American Staffordshire Terrier Health Issues 

By Britt Kascjak

Do you share your heart and home with an American Staffordshire Terrier?

As dog owners, we want to do everything in our power to give our dogs the best life. But, to do that, we first need to know what risks we may be faced with.

The following are common American Staffordshire Terrier health issues you may encounter.

Common Health Issues Faced by the American Staffordshire Terrier

Cerebellar Ataxia

This is a condition caused by changes to or damage to the cerebellum of the brain.

One variation of Cerebellar Ataxia is associated with a genetic mutation. This mutation is genetically carried by approximately 30% of American Staffordshire Terriers.

This condition had a direct impact on your dog’s motor movement. Some common signs of cerebellar ataxia in dogs include:

  • Tripping or stumbling
  • Uncoordinated gait
  • Difficulty getting up
  • Leaning to one side when walking
  • Heat tilt

Elbow and Hip Dysplasia

This condition refers to abnormal development of the elbow or hip joint as a dog is growing.

As a result, the joint doesn’t function properly. This can lead to a malformation or degeneration of the joint.

It can cause significant pain, limping, or loss of mobility.

Heart Disease

There are several forms of heart disease that can be inherited by the American Staffordshire Terrier.

Some of the more common conditions include:

  • Mitral Valve Dysplasia
  • Pulmonic Valvular Stenosis
  • Subvalvular Aortic Stenosis

While these conditions can’t be prevented completely, you can take steps to reduce your dog’s risk. You will need to incorporate a heart-healthy diet and daily physical activity.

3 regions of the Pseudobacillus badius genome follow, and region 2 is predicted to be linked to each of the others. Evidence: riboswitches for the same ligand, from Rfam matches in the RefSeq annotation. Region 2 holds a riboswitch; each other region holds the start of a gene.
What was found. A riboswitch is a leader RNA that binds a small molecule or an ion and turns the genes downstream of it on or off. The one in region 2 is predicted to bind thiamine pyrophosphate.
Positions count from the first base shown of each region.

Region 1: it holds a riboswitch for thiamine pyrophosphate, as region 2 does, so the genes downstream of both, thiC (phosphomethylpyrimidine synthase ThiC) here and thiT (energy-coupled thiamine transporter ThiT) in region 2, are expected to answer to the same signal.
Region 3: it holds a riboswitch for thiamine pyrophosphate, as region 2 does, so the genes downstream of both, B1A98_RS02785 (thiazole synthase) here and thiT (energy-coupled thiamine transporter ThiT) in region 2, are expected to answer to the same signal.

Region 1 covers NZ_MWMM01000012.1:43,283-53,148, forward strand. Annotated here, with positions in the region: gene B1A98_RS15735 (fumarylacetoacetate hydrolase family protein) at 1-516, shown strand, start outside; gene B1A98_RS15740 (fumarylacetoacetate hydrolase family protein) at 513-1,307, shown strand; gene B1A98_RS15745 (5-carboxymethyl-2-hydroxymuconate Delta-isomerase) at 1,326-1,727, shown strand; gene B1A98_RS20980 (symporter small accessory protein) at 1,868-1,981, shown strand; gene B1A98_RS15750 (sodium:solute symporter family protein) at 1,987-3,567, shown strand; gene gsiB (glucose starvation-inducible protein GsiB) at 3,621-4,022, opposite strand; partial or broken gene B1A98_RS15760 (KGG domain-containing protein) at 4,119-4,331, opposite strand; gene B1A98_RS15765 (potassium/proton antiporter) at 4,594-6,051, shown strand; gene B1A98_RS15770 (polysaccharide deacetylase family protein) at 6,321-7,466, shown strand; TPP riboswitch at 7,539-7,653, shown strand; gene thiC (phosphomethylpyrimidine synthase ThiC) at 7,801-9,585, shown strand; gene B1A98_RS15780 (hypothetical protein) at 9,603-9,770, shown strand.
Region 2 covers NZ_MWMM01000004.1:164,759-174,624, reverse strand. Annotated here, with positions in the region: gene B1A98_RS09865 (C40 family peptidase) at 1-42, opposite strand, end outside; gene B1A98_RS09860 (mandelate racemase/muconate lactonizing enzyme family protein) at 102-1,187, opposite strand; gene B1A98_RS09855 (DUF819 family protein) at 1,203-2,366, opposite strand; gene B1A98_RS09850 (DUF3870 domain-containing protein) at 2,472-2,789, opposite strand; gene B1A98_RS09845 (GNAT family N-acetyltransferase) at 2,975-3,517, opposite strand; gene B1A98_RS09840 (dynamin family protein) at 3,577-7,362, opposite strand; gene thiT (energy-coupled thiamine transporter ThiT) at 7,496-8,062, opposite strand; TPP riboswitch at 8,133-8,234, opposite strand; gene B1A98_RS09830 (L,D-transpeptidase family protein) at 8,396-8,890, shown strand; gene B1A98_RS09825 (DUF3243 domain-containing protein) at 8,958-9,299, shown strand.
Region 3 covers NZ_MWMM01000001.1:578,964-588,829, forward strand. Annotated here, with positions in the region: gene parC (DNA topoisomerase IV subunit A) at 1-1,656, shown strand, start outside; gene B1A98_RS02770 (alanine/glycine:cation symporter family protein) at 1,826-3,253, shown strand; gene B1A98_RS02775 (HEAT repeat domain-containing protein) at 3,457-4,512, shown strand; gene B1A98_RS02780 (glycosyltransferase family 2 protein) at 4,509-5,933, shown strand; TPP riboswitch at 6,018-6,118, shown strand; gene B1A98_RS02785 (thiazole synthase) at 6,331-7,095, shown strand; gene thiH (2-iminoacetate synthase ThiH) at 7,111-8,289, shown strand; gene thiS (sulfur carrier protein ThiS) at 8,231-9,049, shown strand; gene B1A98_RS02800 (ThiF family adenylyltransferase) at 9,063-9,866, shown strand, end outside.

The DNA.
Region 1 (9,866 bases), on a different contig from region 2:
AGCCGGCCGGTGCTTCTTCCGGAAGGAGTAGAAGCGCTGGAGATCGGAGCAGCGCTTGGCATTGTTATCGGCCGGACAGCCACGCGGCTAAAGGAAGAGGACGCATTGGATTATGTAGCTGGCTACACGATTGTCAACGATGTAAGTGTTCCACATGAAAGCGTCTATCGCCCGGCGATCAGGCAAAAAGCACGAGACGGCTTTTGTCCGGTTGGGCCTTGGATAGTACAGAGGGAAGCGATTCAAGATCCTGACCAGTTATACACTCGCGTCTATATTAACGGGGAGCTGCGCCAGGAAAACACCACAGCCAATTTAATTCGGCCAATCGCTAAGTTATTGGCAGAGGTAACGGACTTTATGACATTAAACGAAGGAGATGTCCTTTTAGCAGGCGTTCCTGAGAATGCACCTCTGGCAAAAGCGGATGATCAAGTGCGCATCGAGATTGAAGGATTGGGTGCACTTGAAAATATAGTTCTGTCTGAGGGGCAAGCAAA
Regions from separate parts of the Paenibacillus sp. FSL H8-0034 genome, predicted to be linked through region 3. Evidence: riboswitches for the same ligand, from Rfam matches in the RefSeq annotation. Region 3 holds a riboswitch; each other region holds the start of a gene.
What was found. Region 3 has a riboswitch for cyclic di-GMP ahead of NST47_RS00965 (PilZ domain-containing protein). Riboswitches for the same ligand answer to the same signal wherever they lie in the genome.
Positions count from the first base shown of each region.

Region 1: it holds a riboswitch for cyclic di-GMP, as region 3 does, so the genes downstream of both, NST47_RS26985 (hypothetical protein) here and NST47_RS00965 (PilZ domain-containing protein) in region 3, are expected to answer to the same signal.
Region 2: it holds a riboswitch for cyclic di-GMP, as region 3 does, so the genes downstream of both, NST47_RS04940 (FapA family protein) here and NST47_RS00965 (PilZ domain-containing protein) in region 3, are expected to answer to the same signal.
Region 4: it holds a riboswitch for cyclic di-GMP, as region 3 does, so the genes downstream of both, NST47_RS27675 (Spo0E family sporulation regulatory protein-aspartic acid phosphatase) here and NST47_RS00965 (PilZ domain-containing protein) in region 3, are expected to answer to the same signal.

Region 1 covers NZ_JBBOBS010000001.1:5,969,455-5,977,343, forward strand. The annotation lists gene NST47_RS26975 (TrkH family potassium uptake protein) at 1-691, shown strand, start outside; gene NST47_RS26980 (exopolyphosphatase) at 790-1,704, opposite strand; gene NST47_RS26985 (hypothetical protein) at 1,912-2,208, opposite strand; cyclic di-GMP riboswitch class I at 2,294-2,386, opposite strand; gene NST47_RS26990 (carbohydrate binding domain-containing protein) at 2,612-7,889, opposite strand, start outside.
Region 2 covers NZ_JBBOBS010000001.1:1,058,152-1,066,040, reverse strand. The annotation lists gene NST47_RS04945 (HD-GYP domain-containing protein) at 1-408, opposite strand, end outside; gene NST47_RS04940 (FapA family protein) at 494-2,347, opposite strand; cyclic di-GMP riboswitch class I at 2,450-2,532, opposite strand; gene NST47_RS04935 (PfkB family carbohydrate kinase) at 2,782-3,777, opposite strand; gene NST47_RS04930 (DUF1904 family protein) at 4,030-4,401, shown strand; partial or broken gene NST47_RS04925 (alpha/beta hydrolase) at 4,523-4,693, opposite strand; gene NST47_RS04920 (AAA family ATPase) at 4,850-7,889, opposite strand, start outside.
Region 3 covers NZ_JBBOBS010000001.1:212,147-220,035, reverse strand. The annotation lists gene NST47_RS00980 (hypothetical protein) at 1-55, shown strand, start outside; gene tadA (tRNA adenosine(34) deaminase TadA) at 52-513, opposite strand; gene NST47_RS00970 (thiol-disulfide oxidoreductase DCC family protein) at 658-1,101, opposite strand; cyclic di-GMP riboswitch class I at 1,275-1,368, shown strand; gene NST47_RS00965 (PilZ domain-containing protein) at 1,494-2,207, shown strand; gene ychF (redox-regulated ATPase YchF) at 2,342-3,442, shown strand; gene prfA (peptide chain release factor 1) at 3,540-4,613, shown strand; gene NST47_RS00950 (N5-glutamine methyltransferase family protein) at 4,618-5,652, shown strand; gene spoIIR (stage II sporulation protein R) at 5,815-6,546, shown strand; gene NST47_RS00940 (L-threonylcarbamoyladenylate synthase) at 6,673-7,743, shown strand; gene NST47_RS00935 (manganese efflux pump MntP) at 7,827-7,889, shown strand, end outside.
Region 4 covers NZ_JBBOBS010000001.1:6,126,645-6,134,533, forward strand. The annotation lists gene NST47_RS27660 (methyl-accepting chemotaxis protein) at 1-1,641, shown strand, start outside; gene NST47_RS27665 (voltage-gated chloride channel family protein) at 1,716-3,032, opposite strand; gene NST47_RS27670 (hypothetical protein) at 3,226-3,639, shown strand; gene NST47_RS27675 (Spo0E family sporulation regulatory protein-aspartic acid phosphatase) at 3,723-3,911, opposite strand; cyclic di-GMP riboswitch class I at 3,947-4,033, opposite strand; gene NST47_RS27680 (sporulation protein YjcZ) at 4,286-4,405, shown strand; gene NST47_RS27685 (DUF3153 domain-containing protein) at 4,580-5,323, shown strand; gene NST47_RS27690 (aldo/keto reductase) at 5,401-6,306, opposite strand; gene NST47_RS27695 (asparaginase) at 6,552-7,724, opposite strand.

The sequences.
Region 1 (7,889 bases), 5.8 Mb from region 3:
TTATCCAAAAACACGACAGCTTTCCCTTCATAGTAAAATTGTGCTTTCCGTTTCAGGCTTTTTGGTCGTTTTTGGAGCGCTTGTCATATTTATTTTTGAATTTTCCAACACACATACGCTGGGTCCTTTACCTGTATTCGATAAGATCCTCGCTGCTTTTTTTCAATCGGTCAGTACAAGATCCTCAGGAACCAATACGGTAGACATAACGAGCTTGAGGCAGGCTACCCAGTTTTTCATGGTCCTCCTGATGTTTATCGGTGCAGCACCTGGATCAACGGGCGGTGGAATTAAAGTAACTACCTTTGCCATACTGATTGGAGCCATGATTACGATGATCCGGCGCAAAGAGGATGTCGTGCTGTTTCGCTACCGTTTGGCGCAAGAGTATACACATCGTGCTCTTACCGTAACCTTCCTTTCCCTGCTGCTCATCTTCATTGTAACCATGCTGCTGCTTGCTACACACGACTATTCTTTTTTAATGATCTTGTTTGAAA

This condition occurs when the thyroid gland fails to produce hormones effectively.

Signs of hypothyroidism include hair loss, dry skin and unexplained weight gain. In time, it can also contribute to heart and blood vessel problems.

While there is no cure, you can manage the condition with the help of your veterinarian.

Progressive Retinal Atrophy

This condition is a deterioration of the photoreceptor cells in a dog’s eyes.

There are two different types of progressive retinal atrophy (PRA).

Early-onset PRA, also called retinal dysplasia, is often diagnosed at 2-3 months old. Late-onset PRA isn’t usually seen until 3-9 years old.

Over time, progressive retinal atrophy can progress to blindness.

How to Promote Good Health in Your American Staffordshire Terrier

Many of these health issues can’t be prevented, but there are steps that you can take to reduce the effects.

But there are steps you can take to manage your dog’s illness and delay or lessen the impact on your dog’s health. In doing so, you can improve your dog’s quality of life.

One of the most important things to consider is your dog’s diet.

Your dog’s food is the fuel to keep their body running. Feed high-quality food and pay attention to the feeding guidelines on the packaging.

By keeping your dog’s weight and body condition under control, you can better manage joint problems like hip and elbow dysplasia.

Another great option is to incorporate supplements or multivitamins into your dog’s diet.

General multivitamins provide the nutrition to address all the potential issues. Another option would be to use supplements targeting a specific issue like heart health or joint support.

Don’t forget to provide regular physical and mental exercise to keep your dog happy and healthy!

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Britt Kascjak
Britt Kascjak has been active in the animal rescue community for over 15 years, volunteering, fostering, and advocating for organizations across Canada and the US. Her ‘pack’ includes her husband John, their 3 dogs – Daviana, Indiana, and Lucifer – and their 2 cats – Pippen and Jinx.